How To Make A Quick First Draft For An Involvement Process
When trying to introduce changes that we believe will make positive improvements in the running of a business, there is often the desire to rush. While urgency and efficiency are important, they can result in slapdash results that harm your organisation in the long run.
This is particularly true when it comes to involvement policy and processes. These require the investment and consideration of all your employees to work, which takes time. So, too, does the process of developing processes that suit your workplace. That is why you should take it step-by-step, experiment and observe, and more.
Below, we’ll explain how you can create quick involvement process drafts that offer you early wins but remain adaptable and flexible.
The Challenge Of Implementing A Perfect Involvement Process From The Get-go
Wanting to get things perfectly the first is not a bad thing but it can lead to “analysis paralysis”. This happens if you only make room for perfection when designing processes. You will need to anticipate every possible exception, challenge, risk etc. and come up with possible solutions all at once. This leads to a lot more work for you and the people executing the strategy.
Implementing an involvement process this way also removes room for learning and adaptability, hindering you from finding process patterns that suit how you and your team. Your process becomes baggage on everyone's shoulders that doesn’t fit into your workflow and gets in the way of productivity. This may become unbearable and lead to staff finding every excuse to abandon the new process and go back to their old ways of doing things.
So, our advice to prevent this from happening is to draft a rough version of the process before diving head first into implementing a whole new process across the organisation.
How It Works
To create a rough draft, map out your general involvement process and start field testing it with a small percentage of the intended user base. Doing this will give you insight into how the process works on the ground and how effective it is.
Monitor how the process is performing over a set period of time. This enables you to get data on how the process changes productivity within this set of users and how it has impacted their involvement. For example, have they logged more observations since adopting the new process? By evaluating how the process is performing and gaining this real-world information, you can identify and make improvements to the process.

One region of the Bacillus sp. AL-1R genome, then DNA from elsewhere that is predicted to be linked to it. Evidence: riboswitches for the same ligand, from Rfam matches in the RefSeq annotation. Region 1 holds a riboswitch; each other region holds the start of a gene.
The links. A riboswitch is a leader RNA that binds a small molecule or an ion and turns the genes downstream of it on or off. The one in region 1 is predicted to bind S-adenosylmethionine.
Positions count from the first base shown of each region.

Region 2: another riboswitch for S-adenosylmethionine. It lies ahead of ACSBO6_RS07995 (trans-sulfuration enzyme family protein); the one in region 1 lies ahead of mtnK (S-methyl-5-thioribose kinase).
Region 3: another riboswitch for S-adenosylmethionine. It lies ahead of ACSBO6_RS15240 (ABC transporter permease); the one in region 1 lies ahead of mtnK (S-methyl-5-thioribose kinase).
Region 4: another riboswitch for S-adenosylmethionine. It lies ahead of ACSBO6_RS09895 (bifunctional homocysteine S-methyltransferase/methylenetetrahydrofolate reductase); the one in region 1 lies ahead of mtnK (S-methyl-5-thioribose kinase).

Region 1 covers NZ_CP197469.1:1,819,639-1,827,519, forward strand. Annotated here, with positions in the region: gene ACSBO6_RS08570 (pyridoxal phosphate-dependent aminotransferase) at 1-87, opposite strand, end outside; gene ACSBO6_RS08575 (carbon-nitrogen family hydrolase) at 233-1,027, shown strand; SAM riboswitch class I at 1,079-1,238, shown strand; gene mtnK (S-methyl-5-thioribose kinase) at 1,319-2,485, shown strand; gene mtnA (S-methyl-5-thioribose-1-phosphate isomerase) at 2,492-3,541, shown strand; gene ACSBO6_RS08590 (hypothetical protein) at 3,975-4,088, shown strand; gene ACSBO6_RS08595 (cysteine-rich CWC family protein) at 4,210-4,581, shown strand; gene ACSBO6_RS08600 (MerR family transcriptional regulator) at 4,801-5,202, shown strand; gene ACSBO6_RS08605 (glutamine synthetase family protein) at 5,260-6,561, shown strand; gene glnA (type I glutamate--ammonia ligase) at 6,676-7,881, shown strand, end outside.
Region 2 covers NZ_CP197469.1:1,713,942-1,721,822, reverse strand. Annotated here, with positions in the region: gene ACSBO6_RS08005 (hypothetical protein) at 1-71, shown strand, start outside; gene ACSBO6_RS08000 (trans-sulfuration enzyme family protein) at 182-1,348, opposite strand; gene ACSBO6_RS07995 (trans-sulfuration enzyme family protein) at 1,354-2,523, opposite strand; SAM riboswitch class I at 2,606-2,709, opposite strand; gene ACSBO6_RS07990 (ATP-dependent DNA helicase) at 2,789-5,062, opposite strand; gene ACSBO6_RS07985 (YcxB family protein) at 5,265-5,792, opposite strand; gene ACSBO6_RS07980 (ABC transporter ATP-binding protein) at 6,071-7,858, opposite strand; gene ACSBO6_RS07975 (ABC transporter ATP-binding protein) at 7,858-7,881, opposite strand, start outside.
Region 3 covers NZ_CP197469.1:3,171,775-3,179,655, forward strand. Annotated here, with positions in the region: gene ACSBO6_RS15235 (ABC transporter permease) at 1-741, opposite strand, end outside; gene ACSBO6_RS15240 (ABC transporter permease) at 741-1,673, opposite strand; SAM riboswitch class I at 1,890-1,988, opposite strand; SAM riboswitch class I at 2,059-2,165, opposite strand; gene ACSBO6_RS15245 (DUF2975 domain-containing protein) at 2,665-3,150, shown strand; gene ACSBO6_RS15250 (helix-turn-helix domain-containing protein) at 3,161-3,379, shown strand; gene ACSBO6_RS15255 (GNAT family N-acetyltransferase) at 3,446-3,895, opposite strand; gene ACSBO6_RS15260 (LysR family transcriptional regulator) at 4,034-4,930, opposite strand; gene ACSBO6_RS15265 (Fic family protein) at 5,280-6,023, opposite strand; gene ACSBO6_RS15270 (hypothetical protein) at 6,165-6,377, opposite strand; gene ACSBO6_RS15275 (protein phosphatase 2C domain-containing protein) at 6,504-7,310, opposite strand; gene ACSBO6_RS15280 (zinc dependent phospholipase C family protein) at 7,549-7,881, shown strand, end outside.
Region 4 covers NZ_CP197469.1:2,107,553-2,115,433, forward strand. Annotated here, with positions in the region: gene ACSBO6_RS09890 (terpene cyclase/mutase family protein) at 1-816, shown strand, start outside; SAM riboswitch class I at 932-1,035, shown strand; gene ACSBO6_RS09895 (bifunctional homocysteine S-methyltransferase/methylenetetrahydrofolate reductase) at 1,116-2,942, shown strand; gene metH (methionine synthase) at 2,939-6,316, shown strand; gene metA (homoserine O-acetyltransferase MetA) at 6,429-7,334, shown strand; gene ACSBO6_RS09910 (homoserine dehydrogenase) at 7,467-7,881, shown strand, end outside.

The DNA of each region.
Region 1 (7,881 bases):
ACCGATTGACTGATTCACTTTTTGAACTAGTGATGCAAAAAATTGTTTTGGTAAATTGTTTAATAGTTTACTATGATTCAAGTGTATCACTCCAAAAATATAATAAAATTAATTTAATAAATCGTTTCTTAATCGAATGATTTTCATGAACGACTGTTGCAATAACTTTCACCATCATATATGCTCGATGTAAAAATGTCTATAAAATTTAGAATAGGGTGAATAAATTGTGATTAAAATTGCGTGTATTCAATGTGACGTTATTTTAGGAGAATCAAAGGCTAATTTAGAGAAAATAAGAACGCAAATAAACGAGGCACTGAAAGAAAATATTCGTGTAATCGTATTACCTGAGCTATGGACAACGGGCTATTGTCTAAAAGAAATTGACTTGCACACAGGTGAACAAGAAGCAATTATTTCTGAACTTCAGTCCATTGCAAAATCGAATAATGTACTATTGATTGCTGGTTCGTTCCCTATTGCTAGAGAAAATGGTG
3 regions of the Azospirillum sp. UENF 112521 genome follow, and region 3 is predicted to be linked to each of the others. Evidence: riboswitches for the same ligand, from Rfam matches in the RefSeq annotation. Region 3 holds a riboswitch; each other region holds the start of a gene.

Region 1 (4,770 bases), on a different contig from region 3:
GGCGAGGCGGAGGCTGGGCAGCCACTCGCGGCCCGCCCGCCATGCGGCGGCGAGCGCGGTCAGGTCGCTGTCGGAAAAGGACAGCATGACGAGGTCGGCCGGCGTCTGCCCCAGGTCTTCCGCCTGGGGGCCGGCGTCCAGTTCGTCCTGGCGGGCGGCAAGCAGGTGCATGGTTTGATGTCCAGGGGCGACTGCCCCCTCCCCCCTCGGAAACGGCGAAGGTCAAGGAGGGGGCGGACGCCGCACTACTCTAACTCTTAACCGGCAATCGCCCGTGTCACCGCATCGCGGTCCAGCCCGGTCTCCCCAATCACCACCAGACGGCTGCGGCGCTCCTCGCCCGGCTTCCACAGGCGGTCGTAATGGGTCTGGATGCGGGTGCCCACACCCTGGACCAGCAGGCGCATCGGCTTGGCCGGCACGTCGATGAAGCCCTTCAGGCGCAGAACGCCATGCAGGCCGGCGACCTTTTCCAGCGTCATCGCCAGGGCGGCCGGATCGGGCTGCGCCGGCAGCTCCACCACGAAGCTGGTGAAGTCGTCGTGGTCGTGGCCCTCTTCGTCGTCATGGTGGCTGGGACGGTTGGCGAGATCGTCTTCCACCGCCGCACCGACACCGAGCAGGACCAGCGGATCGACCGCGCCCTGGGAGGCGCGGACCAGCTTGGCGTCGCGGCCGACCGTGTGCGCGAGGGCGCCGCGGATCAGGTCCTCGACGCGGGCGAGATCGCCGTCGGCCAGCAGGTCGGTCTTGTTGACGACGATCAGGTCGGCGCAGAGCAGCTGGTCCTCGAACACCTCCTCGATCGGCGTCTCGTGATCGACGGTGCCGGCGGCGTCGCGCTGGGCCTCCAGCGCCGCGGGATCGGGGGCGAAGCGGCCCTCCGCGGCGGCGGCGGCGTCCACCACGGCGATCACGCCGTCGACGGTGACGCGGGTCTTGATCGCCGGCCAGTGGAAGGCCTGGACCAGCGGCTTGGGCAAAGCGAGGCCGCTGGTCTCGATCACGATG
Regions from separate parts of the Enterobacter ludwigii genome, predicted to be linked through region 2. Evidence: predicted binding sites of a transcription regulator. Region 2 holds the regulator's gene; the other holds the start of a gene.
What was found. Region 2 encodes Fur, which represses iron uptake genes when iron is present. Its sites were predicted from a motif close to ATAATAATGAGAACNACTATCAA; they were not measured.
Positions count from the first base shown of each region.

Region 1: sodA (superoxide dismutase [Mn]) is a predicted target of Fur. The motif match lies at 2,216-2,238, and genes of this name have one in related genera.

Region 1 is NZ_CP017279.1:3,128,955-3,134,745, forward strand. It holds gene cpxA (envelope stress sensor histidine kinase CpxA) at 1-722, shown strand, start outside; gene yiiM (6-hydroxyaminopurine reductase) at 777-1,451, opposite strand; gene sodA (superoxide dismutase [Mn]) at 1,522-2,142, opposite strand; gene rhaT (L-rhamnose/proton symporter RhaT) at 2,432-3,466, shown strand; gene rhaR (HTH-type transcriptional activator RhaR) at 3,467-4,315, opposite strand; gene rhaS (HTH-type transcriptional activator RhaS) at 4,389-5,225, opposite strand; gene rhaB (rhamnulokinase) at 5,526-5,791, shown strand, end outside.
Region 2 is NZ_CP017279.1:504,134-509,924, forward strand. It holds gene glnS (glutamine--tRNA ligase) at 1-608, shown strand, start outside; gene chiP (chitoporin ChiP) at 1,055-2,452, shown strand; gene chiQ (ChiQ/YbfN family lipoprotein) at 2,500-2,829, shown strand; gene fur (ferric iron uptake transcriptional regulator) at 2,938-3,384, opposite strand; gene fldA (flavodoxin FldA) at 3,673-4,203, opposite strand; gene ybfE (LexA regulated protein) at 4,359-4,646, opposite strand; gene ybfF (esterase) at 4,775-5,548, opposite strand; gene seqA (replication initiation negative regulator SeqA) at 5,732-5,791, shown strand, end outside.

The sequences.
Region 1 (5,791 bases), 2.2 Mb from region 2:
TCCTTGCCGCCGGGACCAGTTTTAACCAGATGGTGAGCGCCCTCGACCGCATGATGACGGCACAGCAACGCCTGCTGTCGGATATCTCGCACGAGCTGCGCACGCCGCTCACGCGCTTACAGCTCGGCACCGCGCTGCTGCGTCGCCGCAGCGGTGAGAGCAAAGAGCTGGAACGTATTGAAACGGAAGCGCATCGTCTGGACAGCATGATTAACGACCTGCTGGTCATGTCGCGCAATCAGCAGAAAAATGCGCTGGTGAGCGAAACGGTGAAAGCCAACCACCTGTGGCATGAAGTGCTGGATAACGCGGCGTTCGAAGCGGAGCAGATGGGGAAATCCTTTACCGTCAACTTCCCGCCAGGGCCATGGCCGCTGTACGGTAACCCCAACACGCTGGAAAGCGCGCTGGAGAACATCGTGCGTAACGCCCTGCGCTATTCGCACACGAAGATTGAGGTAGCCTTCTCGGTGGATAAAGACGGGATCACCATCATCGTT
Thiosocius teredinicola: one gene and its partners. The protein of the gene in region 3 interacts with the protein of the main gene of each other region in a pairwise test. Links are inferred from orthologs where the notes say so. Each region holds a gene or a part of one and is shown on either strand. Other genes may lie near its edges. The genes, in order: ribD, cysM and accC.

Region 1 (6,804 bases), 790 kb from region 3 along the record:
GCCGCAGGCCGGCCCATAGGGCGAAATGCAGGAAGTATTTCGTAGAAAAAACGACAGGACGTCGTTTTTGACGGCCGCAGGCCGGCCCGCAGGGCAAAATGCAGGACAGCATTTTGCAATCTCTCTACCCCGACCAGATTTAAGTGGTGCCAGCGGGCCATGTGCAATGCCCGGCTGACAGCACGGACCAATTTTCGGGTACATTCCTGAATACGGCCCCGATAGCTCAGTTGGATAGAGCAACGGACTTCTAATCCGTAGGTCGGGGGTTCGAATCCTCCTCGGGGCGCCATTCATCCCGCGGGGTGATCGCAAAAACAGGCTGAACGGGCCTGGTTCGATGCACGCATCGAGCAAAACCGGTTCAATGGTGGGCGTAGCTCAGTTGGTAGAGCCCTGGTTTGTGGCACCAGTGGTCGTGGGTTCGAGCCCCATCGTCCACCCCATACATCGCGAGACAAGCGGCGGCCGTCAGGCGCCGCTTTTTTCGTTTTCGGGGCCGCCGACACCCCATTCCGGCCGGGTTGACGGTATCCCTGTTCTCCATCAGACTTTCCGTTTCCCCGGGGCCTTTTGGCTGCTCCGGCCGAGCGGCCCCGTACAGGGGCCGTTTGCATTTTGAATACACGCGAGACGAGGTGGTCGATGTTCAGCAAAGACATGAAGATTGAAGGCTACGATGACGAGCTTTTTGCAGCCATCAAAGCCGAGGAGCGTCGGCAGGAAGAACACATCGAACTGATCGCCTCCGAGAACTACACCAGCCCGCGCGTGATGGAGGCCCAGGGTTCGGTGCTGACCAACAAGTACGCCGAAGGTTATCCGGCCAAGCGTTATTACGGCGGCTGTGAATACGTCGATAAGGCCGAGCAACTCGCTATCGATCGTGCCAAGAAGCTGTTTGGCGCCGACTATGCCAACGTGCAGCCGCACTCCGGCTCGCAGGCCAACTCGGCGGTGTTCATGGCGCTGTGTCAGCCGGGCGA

Additionally, you get valuable feedback from your team. This way, you can fix any arising issues and avoid dealing with them on a much larger scale later.
Over time, you can help the process unfold and grow organically and evolve into the perfect way for your employees to add value and input to your business.
Getting your staff interested and involved in your business and its vision is essential to its success. However, approaching employee involvement and engagement in a rigid and rushed way can hurt your workplace culture as people are often resistant to change.
Instead, start with a small group so that you can identify issues early on and make involvement smoother as it unfolds across your organisation.
If you're looking for a platform to collect more data to monitor your organisation's incident reporting practices, Falcony | Observe have you covered. You can find more information on our website or test out our 30-day free trial:
We are building the world's first operational involvement platform. Our mission is to make the process of finding, sharing, fixing and learning from issues and observations as easy as thinking about them and as rewarding as being remembered for them.
By doing this, we are making work more meaningful for all parties involved.
More information at falcony.io.
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